The backsliding commenced straight away, led by Bundesbank president Jens Weidmann who dissented publicly from the decision of the ECB governing council, while choosing to remain a member. German Finance Minister Wolfgang Schauble attended a meeting with his Dutch and Finnish counterparts in Helsinki on Tuesday last and the three released a communique decisively at odds with the June European Council commitments. They state: "We discussed basic principles for enabling direct ESM bank recapitalisation, which can only take place once the single supervisory mechanism is established and its effectiveness has been determined," (my italics). Even if there was unanimity on the new Europe-wide bank supervision arrangements, it is a huge task to create the new supervisory structure. Schauble insists that it should cover only 25 or 30 of Europe's largest banks, a list that would have excluded the ones that have caused most of the problems and a view at odds with most other finance ministers.
But the Helsinki Three would also delay ESM recapitalisation of troubled banks not merely until the supervision body is established, but also until "its effectiveness has been determined". That could mean never -- there is no bank supervision body in the world whose effectiveness is universally accepted.
The communique continues: "The ESM can take direct responsibility of problems that occur under the new supervision, but legacy assets should be under the responsibility of national authorities," and finally "direct bank recapitalisation by the ESM should take place based on an approach that adheres to the basic order of first using private capital, then national public capital and only as a last resort the ESM".
The drafters presumably meant liabilities rather than assets in the first part quoted. These statements taken together, as well as seeking to row back on the commitments entered into by the prime ministers of Finland, Germany and the Netherlands last June, constitute an extraordinarily naive formula for dealing with banking busts in a monetary union. The implication is that when private banks are in trouble, first resort is to new private capital, of which there will be none in the most serious cases. Next up is national public capital. Only when this is exhausted could there be resort to institutions at the level of the monetary union. Aside from the sheer inconsistency (these people would all say 'no' if asked to endorse moral hazard for banks), the implication is that each component state in a monetary union is to be fully exposed, up to the point of national insolvency, for bailing out private banks. The effect would be to institutionalise the bank-sovereign doom-loop.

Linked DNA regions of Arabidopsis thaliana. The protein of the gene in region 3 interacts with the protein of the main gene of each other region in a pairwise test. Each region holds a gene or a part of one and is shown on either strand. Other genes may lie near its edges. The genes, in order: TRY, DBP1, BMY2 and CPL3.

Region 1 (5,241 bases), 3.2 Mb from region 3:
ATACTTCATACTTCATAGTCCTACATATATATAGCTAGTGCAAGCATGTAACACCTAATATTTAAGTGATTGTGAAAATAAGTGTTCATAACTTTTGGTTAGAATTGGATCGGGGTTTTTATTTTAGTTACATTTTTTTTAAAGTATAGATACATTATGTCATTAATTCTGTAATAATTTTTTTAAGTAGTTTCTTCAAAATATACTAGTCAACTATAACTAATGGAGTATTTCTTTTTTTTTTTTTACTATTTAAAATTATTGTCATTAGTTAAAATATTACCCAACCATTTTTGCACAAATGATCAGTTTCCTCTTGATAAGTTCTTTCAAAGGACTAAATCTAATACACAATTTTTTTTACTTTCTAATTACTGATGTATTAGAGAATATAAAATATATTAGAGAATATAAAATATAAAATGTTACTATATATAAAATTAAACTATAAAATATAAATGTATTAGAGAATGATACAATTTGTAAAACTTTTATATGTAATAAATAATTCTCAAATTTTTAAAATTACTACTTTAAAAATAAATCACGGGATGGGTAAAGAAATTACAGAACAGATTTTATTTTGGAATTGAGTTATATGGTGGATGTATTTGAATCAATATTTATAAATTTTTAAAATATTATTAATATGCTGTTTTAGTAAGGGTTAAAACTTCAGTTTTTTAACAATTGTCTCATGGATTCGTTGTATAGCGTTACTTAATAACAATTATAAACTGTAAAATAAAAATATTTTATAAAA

The Helsinki Three should put the following proposition to the electorates of Finland, Germany and the Netherlands: "We, the citizens, agree to bail out the creditors, foreign and domestic, of any Finnish/German/Dutch banks that fail, up to the point where the state becomes insolvent." Surely the citizens would understand.